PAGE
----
This summer we’re bringing you daily posts from our sister site, Jewcy.com, edited by Gabriela Geselowitz. You can find more from Jewcy here.

You may have missed a fascinating obituary from last week: that of Sheila Michaels, the feminist and civil rights activist who is credited for propagating the use of the honorific “Ms.” Outside of this news-making accomplishment, her life was fascinating, from being expelled from college in part due to her outspoken anti-segregationist views, to working as a cabdriver, to becoming a restaurateur. The New York Times piece adds a lot of color and detail in a short amount of space to the life of an amazing woman. But there’s one glaring omission: Michaels was Jewish.

That Sheila Michaels was Jewish should come as no surprise. From her prominent place in second-wave feminism to the fact that her biological father was “Ephraim London, a noted civil-liberties lawyer” (and, fun fact, the nephew of Socialist U.S. Congressman Meyer London), it all screams Member of the Tribe. But you wouldn’t know from just reading the Times obituary (by a Jewish writer, for the record, Margalit Fox).

The sad fact is, this seems par for the course for the paper of record. The New York Times often (not always) seem to reserve mention the Jewish identity of obituary subjects for when their work is in some way explicitly Jewish. Certainly they’re not the only mainstream publication to do so, but they’re particularly egregious, particularly for serving the local community of the most Jewish part of the country. Michaels is simply the latest example of a long, long trend.

Another recent instance would be pioneering journalist Gabe Pressman, who in his storied career briefly worked for a subsidiary of JTA, and as late as his eighties was still reporting on stories with a particular Jewish interest. Then there’s Leonard Litwin, the real estate mogul and philanthropist who (not that you would learn it from the Times) was a large donor to explicitly Jewish causes.

Even Nora Ephron, who was most definitely invested in her Jewish identity, received no nod to her background in her Times obituary. The list could go on and on.

So why does this matter? These people all worked in their lives largely in areas that did not directly affect Jews any more than another group. And many Jews, of course, minimize their own backgrounds, or are divorced from it entirely.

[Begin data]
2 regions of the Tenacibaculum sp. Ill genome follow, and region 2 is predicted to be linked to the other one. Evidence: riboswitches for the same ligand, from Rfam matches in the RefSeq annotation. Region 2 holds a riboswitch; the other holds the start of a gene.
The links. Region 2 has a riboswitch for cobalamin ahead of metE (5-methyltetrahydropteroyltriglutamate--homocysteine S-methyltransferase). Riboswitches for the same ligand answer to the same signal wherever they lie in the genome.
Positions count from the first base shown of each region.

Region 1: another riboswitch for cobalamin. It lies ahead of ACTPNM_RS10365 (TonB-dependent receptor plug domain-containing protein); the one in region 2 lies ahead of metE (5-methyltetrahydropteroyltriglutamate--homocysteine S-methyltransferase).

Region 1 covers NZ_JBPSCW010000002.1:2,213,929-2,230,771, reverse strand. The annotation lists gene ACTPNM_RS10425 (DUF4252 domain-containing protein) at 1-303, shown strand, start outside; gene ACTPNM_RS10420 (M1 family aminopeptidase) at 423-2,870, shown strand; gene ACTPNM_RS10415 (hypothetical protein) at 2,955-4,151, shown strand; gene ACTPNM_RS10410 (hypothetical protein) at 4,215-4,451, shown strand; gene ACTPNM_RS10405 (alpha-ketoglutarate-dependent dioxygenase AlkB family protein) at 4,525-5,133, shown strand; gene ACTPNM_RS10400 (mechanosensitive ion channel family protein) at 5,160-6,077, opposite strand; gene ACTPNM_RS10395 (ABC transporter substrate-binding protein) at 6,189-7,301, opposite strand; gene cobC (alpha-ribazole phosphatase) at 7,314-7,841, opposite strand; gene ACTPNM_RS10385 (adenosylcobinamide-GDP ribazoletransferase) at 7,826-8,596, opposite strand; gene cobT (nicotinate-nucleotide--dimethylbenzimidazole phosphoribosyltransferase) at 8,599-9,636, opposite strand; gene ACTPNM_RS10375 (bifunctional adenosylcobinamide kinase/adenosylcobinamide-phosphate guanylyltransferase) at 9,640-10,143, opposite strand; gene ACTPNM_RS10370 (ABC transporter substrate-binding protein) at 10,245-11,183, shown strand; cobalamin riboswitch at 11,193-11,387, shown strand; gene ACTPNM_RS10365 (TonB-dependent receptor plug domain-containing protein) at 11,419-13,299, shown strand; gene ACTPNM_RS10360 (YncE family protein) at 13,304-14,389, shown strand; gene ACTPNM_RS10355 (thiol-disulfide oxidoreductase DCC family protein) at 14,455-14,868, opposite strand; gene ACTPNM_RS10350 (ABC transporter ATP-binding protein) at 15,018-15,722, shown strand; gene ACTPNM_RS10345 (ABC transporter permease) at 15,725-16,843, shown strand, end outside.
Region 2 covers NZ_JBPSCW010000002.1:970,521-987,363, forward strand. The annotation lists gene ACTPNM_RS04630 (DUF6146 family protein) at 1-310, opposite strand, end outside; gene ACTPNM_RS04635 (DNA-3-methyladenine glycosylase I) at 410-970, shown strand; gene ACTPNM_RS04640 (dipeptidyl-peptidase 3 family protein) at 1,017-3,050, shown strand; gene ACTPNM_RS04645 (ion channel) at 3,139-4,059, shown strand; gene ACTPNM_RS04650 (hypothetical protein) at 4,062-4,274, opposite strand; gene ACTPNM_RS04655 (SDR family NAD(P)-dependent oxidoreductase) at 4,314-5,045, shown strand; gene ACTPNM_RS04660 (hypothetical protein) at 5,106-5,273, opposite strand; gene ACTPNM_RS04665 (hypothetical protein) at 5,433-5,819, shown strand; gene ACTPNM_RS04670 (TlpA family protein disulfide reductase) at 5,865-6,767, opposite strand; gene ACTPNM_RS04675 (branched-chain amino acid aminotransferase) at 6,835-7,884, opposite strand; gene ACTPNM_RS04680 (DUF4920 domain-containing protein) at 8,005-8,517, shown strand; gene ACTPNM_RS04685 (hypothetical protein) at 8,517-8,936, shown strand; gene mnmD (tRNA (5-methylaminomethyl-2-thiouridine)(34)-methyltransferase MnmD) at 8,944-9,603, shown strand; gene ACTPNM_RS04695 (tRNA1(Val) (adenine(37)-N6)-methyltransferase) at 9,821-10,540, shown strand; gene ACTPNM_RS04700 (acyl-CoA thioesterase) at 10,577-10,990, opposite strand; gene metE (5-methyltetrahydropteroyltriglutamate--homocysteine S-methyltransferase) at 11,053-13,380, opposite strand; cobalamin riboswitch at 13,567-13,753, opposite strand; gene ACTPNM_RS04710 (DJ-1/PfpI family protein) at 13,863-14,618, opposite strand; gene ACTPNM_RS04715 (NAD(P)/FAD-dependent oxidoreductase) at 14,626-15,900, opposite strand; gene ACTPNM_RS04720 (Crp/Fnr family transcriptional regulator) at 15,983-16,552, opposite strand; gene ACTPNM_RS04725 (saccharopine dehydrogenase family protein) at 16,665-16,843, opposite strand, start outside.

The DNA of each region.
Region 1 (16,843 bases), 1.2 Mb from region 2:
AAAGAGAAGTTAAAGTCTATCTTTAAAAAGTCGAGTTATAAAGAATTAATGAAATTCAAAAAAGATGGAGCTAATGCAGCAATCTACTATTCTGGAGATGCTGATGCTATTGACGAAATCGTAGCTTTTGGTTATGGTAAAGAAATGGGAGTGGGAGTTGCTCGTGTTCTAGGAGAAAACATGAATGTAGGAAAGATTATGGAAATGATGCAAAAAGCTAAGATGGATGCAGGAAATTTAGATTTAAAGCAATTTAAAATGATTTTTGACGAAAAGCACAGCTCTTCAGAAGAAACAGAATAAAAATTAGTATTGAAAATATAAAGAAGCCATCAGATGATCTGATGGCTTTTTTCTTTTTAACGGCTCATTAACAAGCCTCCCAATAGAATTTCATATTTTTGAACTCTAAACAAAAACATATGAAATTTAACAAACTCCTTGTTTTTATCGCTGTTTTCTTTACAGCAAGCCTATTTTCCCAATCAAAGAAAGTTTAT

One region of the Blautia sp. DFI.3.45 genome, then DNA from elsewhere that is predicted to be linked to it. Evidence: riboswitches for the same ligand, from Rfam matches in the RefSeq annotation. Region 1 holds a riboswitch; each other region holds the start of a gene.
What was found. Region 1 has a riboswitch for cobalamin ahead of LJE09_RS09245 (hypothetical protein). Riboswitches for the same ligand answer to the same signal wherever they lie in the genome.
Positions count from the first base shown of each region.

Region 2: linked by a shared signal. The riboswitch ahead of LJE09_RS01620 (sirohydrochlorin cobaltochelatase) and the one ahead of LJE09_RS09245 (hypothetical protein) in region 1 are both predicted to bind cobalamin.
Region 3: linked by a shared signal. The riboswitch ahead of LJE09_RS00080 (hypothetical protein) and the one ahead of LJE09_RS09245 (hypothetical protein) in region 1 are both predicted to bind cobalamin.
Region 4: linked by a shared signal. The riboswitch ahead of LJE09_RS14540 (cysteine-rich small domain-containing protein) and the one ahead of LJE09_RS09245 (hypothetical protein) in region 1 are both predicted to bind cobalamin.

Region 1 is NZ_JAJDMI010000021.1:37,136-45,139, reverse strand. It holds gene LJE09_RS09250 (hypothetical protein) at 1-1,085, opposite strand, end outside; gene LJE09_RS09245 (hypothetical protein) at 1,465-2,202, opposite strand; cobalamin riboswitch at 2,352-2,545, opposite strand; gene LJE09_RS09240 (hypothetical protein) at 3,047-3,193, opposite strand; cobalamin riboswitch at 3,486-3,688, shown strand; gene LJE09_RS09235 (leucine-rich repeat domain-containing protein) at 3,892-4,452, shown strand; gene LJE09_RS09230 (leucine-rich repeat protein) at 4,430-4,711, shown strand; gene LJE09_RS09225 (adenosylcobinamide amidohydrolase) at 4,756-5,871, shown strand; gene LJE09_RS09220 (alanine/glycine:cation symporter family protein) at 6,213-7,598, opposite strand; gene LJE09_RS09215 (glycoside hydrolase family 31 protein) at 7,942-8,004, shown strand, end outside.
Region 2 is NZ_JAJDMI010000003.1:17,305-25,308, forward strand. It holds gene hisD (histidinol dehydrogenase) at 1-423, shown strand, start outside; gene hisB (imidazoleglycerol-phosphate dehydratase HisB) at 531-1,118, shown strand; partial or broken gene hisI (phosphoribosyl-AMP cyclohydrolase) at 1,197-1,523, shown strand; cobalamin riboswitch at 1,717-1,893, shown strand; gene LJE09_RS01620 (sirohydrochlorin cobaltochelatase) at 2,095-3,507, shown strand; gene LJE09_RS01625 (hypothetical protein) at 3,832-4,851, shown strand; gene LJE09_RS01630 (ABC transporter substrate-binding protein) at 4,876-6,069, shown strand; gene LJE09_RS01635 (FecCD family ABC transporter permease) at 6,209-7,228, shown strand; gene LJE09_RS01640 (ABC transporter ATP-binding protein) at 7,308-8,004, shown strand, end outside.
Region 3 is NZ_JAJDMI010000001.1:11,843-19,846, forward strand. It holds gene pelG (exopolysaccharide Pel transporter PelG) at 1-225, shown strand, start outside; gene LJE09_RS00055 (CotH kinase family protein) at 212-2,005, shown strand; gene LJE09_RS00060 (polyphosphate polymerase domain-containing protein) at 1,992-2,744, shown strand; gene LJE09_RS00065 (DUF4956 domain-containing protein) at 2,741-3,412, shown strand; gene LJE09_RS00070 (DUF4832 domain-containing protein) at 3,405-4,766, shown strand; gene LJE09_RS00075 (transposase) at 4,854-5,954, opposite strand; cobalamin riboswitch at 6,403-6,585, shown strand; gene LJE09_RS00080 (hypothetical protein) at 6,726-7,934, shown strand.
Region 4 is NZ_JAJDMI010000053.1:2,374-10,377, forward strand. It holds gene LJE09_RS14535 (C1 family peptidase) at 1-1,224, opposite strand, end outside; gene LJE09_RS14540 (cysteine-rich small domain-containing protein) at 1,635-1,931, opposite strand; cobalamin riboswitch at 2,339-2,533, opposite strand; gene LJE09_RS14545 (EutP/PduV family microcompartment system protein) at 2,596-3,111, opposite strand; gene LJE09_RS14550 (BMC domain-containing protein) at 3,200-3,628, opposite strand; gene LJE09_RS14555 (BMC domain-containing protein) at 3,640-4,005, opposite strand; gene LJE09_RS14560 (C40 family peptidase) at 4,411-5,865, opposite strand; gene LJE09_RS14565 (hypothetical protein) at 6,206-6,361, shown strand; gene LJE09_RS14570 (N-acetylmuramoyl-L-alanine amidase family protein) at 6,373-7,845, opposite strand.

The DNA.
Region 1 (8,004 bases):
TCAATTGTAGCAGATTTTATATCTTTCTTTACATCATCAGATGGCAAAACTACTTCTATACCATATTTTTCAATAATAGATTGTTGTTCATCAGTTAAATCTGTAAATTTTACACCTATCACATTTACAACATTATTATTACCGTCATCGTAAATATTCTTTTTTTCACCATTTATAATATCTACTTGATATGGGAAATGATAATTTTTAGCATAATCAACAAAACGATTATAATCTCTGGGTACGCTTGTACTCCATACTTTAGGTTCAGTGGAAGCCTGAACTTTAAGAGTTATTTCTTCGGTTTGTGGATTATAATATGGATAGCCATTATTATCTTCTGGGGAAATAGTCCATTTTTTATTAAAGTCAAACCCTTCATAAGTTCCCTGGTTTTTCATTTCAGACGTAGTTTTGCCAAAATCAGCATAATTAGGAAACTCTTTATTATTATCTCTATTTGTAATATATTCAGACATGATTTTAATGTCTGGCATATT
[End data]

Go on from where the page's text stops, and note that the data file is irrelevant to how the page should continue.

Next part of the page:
Michaels, for the record, was invested in her Jewish identity. In a 1999 interview about her background in St. Louis, for example, she referenced her Jewishness several times, including referencing that there were businesses during her childhood that wouldn’t hire Jews. She invoked the Bible in her feminist work (she loved the story of Ruth and Naomi in particular). And at the end of her life, she was heavily involved in Congregation Beit Simchat Torah in Manhattan; in fact, Rabbi Sharon Kleinbaum was at her bedside when Michaels passed.

But even if this were not the case, it’s still an unfair omission to not mention that a prominent person is from a Jewish family when summarizing their life. Intersectionality has become a volatile word in public conversation, the idea that multiple aspects of identity, particularly of minority groups, form unique life experiences, and color interaction with the world as a whole. And Jews, never ones to back down from an argument, have been fielding discussions of what that means for us.

To talk about what these individuals have accomplished, in the arts, and business, and social justice, and not remark on the fact that they hold a similar history, subtly erases what Jews have accomplished in this country. It also impedes understanding what these great men and women overcame. Not everyone can read the Michaels obituary and read between the lines to understand that she was Jewish. She had to deal with not only sexism during her lifetime, but also with anti-Jewish prejudice.

Maybe fifty years from now, for yet-to-be-prominent Jews born into assimilated families it really will be besides the point to mention their ethnicity. But even for the most secular of older Americans, their Jewish origins lie closer to immigration, and to an era where anti-Semitism was more prevalent, where the notion of Jews in America as an “Other” was less up for debate.

The non-Jewish press doesn’t have to publish entire pieces focussing on Jewish identity where it’s not warranted. But in the summation of a person’s life, is it really not pertinent to mention it once?





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